The state Maharashtra has the largest number of World Heritage Sites in India. From the lofty heights of the Rajabhai Towers in Mumbai one can overlook the city of Mumbai bustling with pace. The world’s largest monolithic rock temple at Ellora and the timeless frescoes at the Ajanta along with the equally stunning caves at the Elephanta Island all which preside in this majestic state of Maharashtra have been listed by the UNESCO as World Heritage sites.
The state is packed with many temples and pilgrimage centers as well. You can genuflect before the Ganpati shrines (Ashta Vinayak) near Pune, prayer at the seven shrines of Lord Shiva (Jyotirlingas) or worship at pilgrim spots like Pandhurpur and Shirdi. You could even stalk tigers in the dense teak forests of Melghat or trek in the depths of the Sahyadris and admire the royal palaces of Kolhapur.
The Deccan Odyssey, the five star hotel on tracks is in par with the best trains in the world. Since its inauguration in the early 2004 it is considered to be as exotic as the places it visits. Starting from Mumbai its seven day trip includes the two pristine beaches of Tarkali and Ganpatipule which is located on the Konkan coast. From here it moves to Pune and then to Aurangabad from where one can visit the cave temples of Ellora and a short hop will take you to the ancient art galleries in the Ajanta caves. Before swinging back to Mumbai it also covers the pilgrim town of Nashik.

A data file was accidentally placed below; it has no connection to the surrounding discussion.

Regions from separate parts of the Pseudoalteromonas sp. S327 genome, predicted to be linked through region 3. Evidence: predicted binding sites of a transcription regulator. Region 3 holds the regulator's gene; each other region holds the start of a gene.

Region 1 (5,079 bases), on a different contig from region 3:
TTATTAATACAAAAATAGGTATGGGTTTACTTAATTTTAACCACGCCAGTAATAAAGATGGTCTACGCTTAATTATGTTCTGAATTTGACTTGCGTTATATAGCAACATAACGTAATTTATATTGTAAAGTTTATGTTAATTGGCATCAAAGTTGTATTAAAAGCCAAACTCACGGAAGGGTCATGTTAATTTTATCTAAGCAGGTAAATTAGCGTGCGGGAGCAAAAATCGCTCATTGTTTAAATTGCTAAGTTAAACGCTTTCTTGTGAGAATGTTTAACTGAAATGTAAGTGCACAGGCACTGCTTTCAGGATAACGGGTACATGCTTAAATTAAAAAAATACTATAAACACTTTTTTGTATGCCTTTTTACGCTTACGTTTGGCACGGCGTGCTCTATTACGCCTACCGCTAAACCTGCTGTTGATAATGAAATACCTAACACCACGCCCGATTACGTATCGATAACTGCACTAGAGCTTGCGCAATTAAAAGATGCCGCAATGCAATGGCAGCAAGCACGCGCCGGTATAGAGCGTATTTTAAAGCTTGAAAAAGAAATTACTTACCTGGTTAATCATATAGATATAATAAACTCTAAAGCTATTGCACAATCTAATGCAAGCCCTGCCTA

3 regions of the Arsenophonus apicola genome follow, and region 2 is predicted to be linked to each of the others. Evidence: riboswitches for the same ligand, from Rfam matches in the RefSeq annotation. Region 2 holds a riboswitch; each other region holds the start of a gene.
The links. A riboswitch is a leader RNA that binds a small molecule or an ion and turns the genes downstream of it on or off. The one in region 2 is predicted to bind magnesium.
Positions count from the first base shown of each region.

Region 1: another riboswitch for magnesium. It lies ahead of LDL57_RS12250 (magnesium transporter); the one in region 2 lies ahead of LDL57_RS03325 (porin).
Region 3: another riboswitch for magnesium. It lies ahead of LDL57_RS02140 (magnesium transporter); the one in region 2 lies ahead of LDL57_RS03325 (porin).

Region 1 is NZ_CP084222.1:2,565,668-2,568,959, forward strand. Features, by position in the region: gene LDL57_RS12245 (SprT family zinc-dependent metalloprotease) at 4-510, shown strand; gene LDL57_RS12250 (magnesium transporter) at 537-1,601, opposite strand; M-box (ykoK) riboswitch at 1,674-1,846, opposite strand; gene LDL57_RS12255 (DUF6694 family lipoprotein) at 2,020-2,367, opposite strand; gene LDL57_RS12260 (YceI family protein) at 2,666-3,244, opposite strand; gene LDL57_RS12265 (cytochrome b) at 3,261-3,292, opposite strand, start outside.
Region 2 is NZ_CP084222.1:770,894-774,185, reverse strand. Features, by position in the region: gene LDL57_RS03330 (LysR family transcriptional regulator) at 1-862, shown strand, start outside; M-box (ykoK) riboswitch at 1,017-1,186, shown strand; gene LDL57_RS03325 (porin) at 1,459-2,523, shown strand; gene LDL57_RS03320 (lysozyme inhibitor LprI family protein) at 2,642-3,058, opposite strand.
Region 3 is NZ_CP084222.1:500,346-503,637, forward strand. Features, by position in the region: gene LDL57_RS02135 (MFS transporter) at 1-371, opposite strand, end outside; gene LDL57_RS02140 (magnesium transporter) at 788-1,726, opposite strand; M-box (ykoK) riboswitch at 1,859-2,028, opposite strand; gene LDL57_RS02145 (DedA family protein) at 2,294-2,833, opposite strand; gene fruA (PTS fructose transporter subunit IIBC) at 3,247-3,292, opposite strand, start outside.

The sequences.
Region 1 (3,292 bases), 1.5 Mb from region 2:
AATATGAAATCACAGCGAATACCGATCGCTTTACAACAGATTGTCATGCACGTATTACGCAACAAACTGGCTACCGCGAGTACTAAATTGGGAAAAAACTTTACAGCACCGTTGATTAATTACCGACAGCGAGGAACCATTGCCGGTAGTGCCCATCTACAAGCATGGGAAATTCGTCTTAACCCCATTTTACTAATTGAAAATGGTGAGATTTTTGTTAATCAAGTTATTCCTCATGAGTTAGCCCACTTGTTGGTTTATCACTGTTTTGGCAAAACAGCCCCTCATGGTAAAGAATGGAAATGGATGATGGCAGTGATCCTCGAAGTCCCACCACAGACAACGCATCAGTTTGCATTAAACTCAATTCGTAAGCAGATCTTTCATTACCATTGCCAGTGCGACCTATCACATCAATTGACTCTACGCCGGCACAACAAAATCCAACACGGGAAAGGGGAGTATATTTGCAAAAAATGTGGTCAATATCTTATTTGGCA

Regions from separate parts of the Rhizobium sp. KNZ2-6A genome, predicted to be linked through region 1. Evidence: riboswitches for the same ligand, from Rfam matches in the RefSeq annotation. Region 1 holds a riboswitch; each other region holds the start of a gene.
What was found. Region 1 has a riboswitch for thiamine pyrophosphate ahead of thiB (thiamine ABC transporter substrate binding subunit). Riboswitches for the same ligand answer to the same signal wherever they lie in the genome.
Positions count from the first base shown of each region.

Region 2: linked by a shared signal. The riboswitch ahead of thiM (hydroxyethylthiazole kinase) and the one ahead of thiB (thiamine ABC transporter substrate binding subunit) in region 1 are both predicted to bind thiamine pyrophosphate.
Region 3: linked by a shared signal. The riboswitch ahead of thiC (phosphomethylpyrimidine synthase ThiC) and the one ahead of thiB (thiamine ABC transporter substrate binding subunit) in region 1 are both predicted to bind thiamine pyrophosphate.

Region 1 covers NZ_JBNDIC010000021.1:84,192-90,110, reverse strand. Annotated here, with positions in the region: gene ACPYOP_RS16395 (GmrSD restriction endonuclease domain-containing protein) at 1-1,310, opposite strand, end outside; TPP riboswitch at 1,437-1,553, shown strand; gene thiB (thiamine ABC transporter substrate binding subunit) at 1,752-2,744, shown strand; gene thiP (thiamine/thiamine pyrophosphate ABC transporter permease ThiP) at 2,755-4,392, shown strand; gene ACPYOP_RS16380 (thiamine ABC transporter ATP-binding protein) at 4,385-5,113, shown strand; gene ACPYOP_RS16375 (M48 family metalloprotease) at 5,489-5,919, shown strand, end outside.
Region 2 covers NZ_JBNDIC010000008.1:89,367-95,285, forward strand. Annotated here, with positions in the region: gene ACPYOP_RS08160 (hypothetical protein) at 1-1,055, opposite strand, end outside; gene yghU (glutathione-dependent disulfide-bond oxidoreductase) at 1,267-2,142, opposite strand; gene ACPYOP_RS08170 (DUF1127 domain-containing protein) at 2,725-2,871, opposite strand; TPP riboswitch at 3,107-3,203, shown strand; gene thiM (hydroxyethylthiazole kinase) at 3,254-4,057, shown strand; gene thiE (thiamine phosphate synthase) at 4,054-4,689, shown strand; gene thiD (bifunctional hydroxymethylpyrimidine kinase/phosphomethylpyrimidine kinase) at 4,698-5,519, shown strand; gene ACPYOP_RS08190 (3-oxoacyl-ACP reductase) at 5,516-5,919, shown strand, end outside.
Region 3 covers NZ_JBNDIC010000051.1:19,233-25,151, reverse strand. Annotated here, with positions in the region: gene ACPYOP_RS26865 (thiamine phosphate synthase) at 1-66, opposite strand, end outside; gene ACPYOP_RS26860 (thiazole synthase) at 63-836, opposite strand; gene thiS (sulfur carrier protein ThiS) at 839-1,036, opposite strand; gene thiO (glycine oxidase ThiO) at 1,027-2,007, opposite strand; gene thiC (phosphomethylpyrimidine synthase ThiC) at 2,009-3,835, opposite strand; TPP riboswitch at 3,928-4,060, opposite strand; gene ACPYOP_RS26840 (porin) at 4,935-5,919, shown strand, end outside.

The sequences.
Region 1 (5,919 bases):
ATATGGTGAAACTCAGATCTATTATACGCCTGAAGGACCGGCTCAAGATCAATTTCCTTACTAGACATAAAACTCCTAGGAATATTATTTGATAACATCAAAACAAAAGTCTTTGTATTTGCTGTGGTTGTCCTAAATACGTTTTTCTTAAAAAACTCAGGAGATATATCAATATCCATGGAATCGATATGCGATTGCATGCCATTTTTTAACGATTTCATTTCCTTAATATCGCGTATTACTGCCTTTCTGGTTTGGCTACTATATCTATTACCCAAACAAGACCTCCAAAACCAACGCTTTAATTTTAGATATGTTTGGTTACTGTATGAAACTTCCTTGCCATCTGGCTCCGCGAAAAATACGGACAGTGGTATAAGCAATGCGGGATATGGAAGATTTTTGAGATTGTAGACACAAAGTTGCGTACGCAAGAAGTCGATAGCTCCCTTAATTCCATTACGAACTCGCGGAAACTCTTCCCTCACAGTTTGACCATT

The fact that Maharashtra has some of the finest beaches in India is probably one of the state’s best kept secret. A few of these at Alibaug and Murud-Janjira have sea forts, but the grandest of these seaforts is undoubtedly the Sindhudurg fort off the coast of Tarkali in the Southern part of the state.
Additionally Maharashtra also has a number of mountaintop forts situated on strategic points around the state. A few like the one at Panhala near Kolhapur have been converted into hill resort while many others are used by trekkers.
Matheran, a hill station which is easily accessible from Mumbai is the only hill-station in India and Asia where motorized vehicles are not allowed.
Further south, between Mumbai and Pune are the twin hill-stations of Lonavala and Khandala. However, the other twin hill stations – Mahableshwar and Panchgani to the south of Pune are probably the most popular in the state. The lesser known but equally charming is the fortress town of Panhala near Kolhapur and Amboli near the Goa border.
The irresistible wildlife reserves of Melghat and Tadoba National Park are as abundant as it is diverse. These natural reserves are believed to have the highest density of tigers in India and the world. The other wildlife reserves are the Chikaldhara Sanctuary, the Nagzira Wildlife Sanctuary, the Navegoan Forest Reserve, the Dajipur Bison Sanctuary and the Karnala Bird Sanctuary.
Yes Maharashtra is studded with amazing gems that thoroughly need to be discovered. It is a state with unlimited attractions and endless possibilities.